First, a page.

In 2016, I read 57 books. I read like I was running out of time. It felt like an achievement, yet by the end of the year, I could scarcely recall even one useful idea from each book. That moment was a…
Personal Knowledge Management (PKM) is the practice of capturing the ideas and insights we encounter in our daily life, whether from personal experience, from books and articles, or from our work,…
I was raised in an evangelical, fundamentalist Christian mega-church. This is the testimony of my unexpected journey to leave my faith and build a different worldview.
A "Second Brain" is a system for knowledge management – a trusted place outside your head to preserve and protect your most valuable knowledge.But it's
«Your strength is your consistency and commitment to serving your future self’s needs, while a common pitfall is acquiring tons of content without ever actually doing anything with it.»
Here are 12 practical steps you can take right now to get your Second Brain started and establish the habits of personal knowledge management.
I long ago stopped reading books on note-taking. They were always too vague and boring, full of platitudes that had little to do with the world outside academia. I especially avoided “how-to” style…
Knowledge work is unique among skilled professions in that we lack a culture of systematic improvement. Other skilled trades – from carpenters to welders to nurses to pilots – have been around long…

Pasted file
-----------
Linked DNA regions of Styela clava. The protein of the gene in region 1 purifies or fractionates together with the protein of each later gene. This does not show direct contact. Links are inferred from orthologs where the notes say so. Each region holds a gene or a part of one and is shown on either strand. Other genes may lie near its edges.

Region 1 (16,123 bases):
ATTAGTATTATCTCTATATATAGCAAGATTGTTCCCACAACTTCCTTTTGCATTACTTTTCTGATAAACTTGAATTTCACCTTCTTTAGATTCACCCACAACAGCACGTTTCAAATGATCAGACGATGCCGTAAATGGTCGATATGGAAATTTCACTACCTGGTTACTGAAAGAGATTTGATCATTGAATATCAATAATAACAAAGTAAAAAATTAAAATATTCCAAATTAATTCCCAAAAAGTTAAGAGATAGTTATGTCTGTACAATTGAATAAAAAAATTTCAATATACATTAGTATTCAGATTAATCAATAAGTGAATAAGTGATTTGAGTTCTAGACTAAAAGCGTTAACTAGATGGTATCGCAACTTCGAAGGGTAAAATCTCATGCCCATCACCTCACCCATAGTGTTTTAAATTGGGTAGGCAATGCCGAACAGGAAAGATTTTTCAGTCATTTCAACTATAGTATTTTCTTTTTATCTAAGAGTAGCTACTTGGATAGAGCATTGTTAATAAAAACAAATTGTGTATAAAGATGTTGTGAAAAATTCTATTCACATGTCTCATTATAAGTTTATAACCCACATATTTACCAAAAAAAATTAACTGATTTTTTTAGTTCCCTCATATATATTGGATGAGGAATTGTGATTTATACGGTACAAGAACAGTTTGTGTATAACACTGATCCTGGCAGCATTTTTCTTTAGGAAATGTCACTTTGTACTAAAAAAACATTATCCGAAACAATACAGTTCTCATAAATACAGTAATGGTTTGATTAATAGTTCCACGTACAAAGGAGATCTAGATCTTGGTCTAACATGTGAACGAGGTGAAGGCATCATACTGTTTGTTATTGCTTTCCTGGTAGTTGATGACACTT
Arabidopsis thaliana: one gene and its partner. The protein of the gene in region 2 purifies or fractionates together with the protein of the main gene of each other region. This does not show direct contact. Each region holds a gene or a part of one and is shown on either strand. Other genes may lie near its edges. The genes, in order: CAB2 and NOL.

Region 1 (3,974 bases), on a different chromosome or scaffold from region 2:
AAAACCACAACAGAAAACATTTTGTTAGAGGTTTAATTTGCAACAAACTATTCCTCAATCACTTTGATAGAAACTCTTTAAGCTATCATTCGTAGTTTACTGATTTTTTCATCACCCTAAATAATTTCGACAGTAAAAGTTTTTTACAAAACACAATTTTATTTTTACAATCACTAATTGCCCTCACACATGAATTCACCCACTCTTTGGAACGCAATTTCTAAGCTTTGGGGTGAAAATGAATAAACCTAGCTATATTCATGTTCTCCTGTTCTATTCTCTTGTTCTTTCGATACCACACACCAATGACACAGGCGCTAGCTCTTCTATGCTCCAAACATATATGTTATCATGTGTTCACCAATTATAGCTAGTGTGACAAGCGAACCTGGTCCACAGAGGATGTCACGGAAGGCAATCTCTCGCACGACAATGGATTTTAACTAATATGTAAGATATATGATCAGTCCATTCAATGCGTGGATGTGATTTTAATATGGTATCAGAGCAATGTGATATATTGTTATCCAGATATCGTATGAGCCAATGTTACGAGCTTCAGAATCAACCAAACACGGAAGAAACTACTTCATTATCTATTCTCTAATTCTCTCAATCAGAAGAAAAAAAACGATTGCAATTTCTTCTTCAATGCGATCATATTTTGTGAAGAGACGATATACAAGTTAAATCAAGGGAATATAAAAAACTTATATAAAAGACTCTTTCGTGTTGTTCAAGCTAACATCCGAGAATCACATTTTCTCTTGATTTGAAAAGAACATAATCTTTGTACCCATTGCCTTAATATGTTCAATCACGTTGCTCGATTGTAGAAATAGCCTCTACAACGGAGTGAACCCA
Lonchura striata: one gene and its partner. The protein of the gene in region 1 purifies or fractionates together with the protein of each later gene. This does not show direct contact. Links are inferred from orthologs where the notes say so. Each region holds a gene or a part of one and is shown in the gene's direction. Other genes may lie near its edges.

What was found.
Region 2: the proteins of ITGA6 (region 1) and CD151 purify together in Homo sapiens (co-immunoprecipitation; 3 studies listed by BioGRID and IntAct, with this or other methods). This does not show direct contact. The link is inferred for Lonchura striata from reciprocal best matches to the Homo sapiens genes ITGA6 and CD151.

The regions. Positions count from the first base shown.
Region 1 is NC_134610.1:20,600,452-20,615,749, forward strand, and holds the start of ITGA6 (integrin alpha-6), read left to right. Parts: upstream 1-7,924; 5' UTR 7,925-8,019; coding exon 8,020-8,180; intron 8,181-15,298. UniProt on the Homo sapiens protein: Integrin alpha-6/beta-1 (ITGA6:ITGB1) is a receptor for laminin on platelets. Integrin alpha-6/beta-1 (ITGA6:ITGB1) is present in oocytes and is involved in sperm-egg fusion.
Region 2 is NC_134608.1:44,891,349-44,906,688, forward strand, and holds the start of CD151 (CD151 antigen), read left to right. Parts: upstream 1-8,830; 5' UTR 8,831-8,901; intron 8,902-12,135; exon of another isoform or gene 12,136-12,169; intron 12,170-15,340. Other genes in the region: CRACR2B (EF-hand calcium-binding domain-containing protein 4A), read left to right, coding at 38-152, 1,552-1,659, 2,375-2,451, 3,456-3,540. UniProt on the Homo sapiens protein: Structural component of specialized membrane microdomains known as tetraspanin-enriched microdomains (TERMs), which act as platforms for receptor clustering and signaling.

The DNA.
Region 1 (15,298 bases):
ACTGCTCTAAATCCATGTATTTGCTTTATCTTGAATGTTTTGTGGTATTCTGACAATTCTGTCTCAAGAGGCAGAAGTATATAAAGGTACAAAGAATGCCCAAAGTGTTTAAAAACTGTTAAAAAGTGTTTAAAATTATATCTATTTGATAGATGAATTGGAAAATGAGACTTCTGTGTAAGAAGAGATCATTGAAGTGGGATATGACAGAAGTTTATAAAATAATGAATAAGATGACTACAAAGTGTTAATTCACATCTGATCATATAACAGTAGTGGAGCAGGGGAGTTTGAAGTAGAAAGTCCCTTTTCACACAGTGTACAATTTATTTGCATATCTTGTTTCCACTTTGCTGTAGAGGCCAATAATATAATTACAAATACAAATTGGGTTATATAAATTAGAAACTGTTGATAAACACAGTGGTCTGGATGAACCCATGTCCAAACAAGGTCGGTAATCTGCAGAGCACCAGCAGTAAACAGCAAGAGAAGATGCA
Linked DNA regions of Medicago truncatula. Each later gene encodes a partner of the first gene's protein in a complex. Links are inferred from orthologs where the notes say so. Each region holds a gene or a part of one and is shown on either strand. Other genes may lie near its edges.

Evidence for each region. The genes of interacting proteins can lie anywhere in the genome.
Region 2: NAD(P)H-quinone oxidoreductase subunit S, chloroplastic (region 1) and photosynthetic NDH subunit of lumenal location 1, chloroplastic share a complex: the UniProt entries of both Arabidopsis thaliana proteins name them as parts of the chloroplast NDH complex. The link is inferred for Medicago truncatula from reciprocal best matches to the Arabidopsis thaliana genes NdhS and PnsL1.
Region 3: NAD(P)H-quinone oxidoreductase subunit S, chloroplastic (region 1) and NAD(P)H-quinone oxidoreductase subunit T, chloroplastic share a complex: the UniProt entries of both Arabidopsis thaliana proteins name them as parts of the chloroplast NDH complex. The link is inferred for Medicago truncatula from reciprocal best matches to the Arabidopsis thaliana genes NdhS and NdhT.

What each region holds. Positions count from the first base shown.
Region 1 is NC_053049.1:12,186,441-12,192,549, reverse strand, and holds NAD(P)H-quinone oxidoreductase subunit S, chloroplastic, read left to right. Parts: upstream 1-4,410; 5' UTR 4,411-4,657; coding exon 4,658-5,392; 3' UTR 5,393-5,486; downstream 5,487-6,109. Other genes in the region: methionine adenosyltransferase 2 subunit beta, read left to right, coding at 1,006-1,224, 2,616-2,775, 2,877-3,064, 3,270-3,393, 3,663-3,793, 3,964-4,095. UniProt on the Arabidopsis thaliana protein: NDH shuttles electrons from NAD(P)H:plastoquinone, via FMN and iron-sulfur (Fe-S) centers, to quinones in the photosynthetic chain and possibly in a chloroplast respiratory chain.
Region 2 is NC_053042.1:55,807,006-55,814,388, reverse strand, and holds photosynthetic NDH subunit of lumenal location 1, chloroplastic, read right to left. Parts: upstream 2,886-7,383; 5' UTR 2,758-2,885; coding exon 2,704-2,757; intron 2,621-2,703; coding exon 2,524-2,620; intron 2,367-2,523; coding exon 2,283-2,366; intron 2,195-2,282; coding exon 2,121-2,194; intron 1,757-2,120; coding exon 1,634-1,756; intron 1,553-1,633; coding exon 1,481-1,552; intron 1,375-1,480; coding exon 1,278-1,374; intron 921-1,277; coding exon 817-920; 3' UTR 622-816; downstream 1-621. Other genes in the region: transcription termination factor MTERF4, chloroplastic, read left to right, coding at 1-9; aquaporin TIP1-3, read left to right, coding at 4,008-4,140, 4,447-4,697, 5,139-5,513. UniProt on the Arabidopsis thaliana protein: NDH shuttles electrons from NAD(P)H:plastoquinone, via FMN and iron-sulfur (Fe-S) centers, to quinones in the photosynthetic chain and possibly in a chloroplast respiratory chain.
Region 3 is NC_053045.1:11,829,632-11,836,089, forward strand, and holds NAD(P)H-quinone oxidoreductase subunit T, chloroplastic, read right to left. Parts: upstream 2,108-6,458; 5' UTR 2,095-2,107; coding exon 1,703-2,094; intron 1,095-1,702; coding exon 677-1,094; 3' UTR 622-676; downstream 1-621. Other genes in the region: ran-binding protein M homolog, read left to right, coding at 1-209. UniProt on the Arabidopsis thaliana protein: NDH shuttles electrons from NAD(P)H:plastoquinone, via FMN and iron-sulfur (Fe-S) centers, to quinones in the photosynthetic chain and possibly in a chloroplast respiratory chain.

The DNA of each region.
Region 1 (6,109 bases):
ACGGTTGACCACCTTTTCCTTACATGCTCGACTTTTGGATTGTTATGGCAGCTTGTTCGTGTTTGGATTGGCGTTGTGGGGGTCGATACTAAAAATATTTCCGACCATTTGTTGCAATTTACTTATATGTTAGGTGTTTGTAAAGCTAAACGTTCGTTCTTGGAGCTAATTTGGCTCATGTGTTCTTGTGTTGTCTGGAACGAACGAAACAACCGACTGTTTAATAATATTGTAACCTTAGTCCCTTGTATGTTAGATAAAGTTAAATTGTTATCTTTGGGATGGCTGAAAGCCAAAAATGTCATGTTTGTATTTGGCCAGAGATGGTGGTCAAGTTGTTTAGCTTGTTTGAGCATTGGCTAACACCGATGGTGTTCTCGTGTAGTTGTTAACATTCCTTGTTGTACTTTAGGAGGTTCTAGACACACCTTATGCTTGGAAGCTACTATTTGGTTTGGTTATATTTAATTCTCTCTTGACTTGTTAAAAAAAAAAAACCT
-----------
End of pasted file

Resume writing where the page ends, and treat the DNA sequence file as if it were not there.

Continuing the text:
«There are 6 practices that mise-en-place has to offer us: Sequence Placeholders Immersive vs. process time Finishing mindset Small, precise movements Arrangement»
In the 1980’s an Israeli physicist named Eliyahu Goldratt shifted his attention to business. The most well known result of his efforts and studies was the Theory of Constraints (TOC). TOC originate…
How does Refind curate?
It’s a mix of human and algorithmic curation, following a number of steps:
- We monitor 10k+ sources and 1k+ thought leaders on hundreds of topics—publications, blogs, news sites, newsletters, Substack, Medium, Twitter, etc.
- In addition, our users save links from around the web using our Save buttons and our extensions.
- Our algorithm processes 100k+ new links every day and uses external signals to find the most relevant ones, focusing on timeless pieces.
- Our community of active users gets the most relevant links every day, tailored to their interests. They provide feedback via implicit and explicit signals: open, read, listen, share, mark as read, read later, «More/less like this», etc.
- Our algorithm uses these internal signals to refine the selection.
- In addition, we have expert curators who manually curate niche topics.
The result: lists of the best and most useful articles on hundreds of topics.
How does Refind detect «timeless» pieces?
We focus on pieces with long shelf-lives—not news. We determine «timelessness» via a number of metrics, for example, the consumption pattern of links over time.
How many sources does Refind monitor?
We monitor 10k+ content sources on hundreds of topics—publications, blogs, news sites, newsletters, Substack, Medium, Twitter, etc.
Can I submit a link?
Indirectly, by using Refind and saving links from outside (e.g., via our extensions).
How can I report a problem?
When you’re logged-in, you can flag any link via the «More» (...) menu. You can also report problems via email to firstname.lastname@example.org
Who uses Refind?
300k+ smart people start their day with Refind. To learn something new. To get inspired. To move forward. Our apps have a 4.9/5 rating.
Is Refind free?
Yes, it’s free!
How can I sign up?
Head over to our homepage and sign up by email or with your Twitter or Google account.